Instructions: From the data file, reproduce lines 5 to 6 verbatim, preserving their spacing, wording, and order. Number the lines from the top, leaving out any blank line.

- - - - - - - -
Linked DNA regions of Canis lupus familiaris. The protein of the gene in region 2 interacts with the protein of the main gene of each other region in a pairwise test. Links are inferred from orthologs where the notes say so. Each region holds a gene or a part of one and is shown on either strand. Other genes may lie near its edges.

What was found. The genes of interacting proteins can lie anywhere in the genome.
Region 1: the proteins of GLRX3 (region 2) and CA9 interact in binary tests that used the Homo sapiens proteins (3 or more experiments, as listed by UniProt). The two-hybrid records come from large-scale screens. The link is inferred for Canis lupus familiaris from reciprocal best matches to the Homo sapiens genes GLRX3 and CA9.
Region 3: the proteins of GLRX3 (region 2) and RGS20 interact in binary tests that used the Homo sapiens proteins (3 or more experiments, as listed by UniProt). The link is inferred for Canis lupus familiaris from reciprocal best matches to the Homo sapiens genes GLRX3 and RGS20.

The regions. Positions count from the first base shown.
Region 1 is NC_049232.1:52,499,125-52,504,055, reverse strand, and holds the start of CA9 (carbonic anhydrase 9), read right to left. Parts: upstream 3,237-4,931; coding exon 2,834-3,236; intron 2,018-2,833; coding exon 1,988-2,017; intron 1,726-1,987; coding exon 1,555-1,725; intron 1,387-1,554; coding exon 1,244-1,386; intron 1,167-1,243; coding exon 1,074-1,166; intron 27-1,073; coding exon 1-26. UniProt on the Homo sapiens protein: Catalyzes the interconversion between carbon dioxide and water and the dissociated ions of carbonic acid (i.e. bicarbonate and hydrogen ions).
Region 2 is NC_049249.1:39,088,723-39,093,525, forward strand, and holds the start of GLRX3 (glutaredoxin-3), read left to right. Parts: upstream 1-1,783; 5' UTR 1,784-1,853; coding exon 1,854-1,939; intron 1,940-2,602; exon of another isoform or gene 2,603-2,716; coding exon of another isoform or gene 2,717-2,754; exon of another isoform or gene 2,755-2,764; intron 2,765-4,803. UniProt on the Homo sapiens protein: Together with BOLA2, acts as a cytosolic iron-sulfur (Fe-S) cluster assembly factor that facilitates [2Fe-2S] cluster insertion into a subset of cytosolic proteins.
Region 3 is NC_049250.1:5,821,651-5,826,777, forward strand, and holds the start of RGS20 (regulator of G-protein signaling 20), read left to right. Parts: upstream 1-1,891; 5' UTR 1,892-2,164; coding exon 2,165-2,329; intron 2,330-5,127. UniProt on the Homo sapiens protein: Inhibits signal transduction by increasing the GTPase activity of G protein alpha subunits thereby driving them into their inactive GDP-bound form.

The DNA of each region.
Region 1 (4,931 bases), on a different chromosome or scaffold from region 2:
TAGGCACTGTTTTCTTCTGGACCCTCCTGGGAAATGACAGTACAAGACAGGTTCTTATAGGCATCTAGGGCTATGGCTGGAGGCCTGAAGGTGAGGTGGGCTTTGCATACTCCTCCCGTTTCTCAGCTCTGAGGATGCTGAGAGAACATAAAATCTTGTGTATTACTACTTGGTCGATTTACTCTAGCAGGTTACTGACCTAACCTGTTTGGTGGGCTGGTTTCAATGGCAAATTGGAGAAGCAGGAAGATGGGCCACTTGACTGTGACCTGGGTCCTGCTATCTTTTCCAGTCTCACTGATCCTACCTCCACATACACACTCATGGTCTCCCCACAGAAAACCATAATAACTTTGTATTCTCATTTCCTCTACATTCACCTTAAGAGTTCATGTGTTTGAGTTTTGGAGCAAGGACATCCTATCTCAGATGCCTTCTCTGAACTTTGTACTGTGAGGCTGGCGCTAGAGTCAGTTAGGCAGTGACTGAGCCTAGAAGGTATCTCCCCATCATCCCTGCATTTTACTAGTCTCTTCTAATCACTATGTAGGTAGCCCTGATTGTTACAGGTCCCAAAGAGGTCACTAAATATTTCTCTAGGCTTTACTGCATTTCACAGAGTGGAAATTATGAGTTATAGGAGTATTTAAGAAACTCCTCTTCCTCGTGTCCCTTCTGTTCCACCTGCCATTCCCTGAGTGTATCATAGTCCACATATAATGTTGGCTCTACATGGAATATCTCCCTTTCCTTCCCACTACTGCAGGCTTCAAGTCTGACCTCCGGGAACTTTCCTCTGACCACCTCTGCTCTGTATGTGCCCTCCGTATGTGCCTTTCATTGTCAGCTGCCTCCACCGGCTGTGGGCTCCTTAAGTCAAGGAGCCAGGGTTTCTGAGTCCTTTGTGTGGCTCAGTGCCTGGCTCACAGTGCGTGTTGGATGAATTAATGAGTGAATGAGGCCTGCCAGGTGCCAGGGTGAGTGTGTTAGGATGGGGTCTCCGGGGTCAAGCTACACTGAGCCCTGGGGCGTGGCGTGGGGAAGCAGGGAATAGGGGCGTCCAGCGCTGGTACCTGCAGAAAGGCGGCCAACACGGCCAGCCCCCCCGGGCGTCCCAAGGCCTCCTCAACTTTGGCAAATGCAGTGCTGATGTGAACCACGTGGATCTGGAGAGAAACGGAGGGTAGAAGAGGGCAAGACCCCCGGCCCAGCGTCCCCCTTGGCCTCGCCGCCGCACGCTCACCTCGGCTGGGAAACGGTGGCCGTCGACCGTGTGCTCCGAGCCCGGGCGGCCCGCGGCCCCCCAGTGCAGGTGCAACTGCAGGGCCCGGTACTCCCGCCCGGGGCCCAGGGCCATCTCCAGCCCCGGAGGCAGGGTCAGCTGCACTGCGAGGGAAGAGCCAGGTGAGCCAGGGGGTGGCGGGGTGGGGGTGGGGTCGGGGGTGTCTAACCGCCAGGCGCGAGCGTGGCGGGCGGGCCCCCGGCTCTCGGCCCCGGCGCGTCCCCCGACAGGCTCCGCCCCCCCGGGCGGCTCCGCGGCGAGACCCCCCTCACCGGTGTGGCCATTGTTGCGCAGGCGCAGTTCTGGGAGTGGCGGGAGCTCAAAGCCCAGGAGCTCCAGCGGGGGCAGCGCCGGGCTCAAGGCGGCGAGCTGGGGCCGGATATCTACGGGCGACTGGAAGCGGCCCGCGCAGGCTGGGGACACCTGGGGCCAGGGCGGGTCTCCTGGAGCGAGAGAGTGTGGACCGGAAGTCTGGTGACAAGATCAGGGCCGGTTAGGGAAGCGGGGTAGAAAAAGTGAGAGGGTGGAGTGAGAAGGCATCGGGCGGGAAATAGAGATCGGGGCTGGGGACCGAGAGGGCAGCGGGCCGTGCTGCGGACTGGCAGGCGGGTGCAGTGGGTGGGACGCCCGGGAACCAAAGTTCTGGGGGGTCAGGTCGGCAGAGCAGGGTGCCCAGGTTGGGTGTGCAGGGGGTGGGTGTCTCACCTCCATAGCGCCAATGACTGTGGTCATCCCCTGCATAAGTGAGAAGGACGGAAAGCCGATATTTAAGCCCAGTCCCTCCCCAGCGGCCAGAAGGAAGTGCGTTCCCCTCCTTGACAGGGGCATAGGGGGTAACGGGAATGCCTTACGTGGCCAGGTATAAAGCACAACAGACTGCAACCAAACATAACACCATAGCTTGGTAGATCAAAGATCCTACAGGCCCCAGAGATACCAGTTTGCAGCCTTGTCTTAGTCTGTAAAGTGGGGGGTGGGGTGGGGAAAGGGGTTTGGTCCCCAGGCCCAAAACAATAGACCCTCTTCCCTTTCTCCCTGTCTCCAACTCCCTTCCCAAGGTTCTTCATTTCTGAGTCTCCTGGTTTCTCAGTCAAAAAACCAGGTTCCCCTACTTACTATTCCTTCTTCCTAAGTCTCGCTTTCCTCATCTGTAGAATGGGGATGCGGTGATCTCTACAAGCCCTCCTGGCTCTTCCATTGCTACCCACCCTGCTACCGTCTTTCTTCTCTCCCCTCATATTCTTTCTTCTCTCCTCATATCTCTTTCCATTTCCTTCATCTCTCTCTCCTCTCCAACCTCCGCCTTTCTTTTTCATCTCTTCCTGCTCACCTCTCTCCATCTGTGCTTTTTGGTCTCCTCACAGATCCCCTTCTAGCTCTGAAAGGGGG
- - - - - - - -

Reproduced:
The regions. Positions count from the first base shown.
Region 1 is NC_049232.1:52,499,125-52,504,055, reverse strand, and holds the start of CA9 (carbonic anhydrase 9), read right to left. Parts: upstream 3,237-4,931; coding exon 2,834-3,236; intron 2,018-2,833; coding exon 1,988-2,017; intron 1,726-1,987; coding exon 1,555-1,725; intron 1,387-1,554; coding exon 1,244-1,386; intron 1,167-1,243; coding exon 1,074-1,166; intron 27-1,073; coding exon 1-26. UniProt on the Homo sapiens protein: Catalyzes the interconversion between carbon dioxide and water and the dissociated ions of carbonic acid (i.e. bicarbonate and hydrogen ions).